CDN for legacy CMS

Content deliver networks (CDN) are service providers that offer global load-balanced distribution services for web content and streaming media. Especially useful working with CDN providers is for companies that use rich media extensively on their popular websites. Companies in the CDN industry make it fairly easy to adopt their services, but there are few things  that need to be considered. The biggest challenges include working around constraints of legacy content management systems (CMS) and figuring how to add the necessary functionality into them.

Traditionally server load balancing has been achieved by duplicating and dedicating servers. Activities have taken place on multiple OSI layers. Use of caching proxys, DNS settings and features in application themselves has made content distribution quite scalable. CDN operators close the gap by bridging the geographic and ensure thus global reach. Of course since Internet infrastructure is not evenly distributed fully equal service is never possible to achieve.

The advantage of dynamic content management systems is mainly that they make it easier to update and manage content. All CMS systems have a fairly standard interfaces for text input, metadata input and file upload. More advanced systems make it easy to create custom widgets for special containers, content players or other application specific content. If such a widget was to utilize a CMS for payload delivery the main differences are in link rendering and file storage mechanism.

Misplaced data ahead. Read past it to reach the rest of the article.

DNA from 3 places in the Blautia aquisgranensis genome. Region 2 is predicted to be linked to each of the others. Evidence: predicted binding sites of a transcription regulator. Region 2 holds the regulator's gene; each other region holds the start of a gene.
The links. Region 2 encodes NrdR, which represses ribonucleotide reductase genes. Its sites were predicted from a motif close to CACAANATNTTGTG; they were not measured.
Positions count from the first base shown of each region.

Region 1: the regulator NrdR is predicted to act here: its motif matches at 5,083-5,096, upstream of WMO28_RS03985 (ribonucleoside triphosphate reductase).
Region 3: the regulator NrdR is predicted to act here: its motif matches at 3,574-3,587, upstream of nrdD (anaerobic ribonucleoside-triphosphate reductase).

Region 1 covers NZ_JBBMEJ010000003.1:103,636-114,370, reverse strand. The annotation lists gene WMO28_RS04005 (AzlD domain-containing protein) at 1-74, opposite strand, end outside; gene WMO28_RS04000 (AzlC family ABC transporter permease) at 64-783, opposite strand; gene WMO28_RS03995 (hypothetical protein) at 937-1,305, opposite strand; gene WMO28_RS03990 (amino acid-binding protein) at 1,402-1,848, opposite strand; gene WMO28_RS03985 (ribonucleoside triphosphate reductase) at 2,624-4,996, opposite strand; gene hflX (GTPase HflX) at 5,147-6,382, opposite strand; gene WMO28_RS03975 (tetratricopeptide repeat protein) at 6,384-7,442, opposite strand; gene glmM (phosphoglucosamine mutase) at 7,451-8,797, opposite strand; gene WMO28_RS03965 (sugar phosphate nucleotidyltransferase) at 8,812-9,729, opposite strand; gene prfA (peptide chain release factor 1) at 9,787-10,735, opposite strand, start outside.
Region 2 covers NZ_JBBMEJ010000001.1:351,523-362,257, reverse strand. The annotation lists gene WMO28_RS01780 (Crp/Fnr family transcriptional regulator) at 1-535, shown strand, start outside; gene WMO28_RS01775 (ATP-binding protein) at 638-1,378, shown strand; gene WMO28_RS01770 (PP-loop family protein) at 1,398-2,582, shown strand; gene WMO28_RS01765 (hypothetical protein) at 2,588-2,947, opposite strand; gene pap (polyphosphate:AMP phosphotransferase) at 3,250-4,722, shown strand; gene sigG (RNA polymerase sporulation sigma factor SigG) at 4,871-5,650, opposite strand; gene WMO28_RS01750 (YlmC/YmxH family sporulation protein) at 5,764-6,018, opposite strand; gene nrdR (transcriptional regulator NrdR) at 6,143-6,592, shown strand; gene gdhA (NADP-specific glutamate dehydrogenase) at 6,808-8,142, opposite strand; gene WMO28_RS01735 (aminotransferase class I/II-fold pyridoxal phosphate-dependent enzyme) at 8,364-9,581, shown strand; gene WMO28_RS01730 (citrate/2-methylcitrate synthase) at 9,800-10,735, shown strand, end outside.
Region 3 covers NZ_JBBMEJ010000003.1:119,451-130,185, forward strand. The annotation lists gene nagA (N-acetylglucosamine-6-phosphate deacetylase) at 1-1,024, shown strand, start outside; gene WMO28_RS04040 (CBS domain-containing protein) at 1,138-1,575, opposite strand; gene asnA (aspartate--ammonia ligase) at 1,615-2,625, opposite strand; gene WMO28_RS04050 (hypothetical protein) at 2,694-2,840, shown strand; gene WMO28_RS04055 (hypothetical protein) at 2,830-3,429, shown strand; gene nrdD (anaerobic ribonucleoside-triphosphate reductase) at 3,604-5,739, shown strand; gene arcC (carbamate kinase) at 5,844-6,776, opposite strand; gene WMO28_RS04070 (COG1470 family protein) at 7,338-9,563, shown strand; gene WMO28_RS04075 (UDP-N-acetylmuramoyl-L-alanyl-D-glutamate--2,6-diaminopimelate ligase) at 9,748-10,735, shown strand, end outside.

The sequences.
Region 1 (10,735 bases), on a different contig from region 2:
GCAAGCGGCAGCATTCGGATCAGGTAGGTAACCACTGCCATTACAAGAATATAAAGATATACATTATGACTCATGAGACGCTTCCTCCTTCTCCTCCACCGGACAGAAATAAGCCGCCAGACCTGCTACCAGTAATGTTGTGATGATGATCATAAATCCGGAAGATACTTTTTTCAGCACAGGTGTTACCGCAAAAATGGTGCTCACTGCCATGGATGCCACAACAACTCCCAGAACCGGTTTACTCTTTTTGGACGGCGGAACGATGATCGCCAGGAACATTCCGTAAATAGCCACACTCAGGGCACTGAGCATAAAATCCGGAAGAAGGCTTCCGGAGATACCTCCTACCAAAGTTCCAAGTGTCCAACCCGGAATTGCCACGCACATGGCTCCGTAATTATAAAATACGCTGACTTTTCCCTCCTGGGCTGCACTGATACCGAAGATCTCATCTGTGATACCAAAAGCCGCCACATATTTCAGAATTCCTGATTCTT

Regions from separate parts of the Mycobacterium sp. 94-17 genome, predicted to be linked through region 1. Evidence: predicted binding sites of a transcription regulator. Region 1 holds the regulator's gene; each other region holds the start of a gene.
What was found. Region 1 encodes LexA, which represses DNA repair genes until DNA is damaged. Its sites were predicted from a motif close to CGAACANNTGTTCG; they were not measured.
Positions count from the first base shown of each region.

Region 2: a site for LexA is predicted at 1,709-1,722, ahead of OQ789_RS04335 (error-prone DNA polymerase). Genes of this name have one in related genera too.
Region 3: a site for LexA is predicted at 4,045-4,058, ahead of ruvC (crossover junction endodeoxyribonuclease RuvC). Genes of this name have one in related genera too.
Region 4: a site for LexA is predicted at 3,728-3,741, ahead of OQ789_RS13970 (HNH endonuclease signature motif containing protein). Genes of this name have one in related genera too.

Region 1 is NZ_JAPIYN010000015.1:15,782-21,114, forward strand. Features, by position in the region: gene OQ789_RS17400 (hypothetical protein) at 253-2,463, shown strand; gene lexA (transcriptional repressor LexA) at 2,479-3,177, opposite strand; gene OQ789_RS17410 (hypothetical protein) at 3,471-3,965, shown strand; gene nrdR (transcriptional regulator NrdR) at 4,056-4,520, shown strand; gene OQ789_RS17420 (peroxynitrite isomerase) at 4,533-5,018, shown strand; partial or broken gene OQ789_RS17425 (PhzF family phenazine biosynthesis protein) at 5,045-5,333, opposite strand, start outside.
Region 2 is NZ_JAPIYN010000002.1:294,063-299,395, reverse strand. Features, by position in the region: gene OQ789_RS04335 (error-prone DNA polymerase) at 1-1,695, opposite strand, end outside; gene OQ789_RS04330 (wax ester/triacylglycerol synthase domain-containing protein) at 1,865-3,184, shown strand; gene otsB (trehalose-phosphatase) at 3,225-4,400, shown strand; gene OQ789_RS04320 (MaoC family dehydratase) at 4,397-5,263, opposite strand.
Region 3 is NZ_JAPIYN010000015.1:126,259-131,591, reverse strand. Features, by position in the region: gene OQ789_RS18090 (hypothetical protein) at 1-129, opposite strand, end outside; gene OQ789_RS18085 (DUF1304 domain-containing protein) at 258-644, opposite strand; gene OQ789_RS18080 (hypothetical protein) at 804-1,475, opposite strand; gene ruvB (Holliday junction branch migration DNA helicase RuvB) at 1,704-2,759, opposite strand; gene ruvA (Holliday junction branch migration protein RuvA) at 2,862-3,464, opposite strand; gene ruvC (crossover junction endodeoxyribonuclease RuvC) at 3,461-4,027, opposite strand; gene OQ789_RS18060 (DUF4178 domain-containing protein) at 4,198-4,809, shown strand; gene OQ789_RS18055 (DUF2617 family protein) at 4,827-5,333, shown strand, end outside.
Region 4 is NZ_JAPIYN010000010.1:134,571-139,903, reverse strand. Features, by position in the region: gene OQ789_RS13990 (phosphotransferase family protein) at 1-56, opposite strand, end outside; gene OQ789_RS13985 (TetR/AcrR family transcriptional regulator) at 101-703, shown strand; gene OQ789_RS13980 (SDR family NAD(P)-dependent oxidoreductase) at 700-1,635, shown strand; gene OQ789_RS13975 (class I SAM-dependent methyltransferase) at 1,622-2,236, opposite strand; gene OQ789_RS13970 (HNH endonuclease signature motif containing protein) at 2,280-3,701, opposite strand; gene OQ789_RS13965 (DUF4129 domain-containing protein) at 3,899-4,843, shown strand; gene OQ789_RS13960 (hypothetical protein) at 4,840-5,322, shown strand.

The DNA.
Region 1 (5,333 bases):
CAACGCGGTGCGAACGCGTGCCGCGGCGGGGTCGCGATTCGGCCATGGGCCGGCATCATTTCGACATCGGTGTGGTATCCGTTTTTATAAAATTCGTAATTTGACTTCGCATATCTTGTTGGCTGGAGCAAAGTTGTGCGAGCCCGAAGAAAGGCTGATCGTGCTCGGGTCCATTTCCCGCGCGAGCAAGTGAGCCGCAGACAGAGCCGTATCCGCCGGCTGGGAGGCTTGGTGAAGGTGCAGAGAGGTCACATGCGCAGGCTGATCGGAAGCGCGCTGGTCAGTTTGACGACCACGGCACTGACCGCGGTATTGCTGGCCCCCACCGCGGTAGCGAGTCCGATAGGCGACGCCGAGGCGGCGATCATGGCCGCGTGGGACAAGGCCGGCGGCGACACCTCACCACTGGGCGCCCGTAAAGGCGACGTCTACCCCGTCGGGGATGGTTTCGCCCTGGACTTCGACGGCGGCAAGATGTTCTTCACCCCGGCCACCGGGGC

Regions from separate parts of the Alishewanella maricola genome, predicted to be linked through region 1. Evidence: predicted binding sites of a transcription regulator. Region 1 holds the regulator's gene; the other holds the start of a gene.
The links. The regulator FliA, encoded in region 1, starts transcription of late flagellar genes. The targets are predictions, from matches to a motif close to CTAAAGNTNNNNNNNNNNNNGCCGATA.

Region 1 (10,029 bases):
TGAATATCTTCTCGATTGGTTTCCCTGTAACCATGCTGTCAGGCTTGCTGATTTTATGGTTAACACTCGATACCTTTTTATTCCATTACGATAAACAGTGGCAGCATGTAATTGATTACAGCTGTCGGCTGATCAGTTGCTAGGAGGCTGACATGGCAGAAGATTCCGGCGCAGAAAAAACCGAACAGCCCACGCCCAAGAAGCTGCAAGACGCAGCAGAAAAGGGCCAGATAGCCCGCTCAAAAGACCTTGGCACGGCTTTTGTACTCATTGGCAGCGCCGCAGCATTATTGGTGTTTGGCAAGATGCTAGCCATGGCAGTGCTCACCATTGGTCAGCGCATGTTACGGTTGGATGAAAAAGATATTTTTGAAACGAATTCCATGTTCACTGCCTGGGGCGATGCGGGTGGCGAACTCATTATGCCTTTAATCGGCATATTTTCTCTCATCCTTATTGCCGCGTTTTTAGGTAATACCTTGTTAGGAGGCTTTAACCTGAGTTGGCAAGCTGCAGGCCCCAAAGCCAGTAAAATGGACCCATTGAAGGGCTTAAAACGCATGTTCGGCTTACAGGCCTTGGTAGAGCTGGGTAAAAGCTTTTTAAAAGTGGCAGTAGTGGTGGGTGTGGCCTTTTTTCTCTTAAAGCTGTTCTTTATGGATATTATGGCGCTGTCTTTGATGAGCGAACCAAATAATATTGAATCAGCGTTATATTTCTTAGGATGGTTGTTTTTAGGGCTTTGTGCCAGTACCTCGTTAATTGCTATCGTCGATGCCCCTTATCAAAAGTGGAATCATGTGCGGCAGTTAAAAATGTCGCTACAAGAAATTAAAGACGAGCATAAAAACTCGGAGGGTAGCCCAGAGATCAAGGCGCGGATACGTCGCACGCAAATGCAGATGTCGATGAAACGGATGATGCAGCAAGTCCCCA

Links to files delivered using a CDN must point to a dynamic script that returns the closest location to fetch the content from. The logic relies on geographic and network location deducted from user’s IP. Essentially adding such functionality just requires a different prefix to be added to the content urls. When you create a business relationship with a CDN provider you will supplied with such an URL.

File storage is a bit more complicated issue. Normally CMS system’s upload files to a local folder on the server. This same folder needs to be setup as the source for the CDN provider. There are two options, push and pull. Either there the script needs to uploads new or updated files to the CDN provider or an ftp server and account needs to be setup for CDN provider’s remote access. To make uploads or downloads work read and write rights need to given to the web server and for the dynamic scripting process. When the CDN provider gets requests for certain pieces of content they will check that the latest version of the content is ditributed on all their globally distributed servers.

Advanced applications of CDN enabled content managements systems include premium content and enterprise applications. Both require authentication functionality to ensure confidentiality of communications and access control to the content. Commercial pay per view content companies will neew to integrate charging mechanisms to access control. Enterprise solutions on the other hand need to be sensitive to company organizational structure. For both purposes federated authentication tools for Single Sign-on (SSO) will need to be taken into consideration when building content delivery solutions.


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